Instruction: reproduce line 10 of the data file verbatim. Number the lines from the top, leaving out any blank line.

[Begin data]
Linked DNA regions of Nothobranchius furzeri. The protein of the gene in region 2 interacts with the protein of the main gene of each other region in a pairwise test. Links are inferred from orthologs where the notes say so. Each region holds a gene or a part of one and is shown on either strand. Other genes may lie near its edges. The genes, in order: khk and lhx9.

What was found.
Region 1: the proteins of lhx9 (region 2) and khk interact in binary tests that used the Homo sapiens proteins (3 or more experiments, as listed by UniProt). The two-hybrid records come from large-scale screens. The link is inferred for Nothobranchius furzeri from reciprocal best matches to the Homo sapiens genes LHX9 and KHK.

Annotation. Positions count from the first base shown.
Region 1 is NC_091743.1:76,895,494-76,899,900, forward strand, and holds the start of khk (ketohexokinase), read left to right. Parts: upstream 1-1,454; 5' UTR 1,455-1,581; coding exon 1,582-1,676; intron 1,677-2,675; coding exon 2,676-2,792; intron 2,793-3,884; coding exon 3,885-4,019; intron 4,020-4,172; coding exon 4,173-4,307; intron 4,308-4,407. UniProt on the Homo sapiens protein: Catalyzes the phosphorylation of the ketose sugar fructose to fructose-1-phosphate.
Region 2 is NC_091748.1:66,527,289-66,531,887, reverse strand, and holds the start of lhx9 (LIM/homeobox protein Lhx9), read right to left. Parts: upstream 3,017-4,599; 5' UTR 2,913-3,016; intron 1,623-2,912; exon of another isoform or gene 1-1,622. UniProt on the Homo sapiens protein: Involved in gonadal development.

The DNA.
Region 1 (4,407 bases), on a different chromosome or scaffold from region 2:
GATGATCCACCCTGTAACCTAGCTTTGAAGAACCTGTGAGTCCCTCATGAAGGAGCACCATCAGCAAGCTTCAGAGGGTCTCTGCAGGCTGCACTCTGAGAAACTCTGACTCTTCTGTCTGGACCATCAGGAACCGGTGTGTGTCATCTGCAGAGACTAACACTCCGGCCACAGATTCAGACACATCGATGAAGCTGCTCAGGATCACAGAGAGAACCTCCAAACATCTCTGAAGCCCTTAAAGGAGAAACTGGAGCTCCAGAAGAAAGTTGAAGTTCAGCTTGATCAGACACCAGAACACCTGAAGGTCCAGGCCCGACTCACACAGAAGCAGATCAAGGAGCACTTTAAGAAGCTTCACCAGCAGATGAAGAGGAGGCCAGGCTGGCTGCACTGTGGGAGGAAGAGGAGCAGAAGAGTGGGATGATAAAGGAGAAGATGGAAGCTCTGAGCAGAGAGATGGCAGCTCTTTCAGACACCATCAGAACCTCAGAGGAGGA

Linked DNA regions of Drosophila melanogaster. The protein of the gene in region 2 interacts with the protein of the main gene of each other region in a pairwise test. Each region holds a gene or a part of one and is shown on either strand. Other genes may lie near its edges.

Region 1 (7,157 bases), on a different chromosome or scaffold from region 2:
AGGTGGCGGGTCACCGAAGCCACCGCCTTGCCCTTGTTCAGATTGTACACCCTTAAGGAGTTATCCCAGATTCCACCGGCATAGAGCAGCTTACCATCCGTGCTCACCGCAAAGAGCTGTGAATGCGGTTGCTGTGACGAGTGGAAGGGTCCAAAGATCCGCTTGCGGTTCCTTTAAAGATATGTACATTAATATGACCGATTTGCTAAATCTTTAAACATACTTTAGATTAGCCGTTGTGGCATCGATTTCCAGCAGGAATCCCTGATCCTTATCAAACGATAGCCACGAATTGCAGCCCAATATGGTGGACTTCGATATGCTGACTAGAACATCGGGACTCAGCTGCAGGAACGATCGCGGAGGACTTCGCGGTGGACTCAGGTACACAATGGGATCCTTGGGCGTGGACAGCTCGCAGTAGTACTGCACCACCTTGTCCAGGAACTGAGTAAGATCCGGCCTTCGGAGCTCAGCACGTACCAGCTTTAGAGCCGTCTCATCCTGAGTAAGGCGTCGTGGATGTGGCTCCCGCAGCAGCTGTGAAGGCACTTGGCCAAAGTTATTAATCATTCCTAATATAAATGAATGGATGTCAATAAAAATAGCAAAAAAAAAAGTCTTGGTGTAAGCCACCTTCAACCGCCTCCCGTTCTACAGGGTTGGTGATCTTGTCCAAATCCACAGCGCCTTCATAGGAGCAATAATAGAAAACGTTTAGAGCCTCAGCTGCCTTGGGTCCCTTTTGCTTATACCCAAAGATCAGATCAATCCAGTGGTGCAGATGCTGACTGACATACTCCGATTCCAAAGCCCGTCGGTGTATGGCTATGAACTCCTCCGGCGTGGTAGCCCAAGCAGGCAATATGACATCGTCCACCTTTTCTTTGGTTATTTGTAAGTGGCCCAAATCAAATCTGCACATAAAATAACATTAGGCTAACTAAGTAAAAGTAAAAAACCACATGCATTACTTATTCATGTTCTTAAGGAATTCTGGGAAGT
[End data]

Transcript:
Linked DNA regions of Drosophila melanogaster. The protein of the gene in region 2 interacts with the protein of the main gene of each other region in a pairwise test. Each region holds a gene or a part of one and is shown on either strand. Other genes may lie near its edges.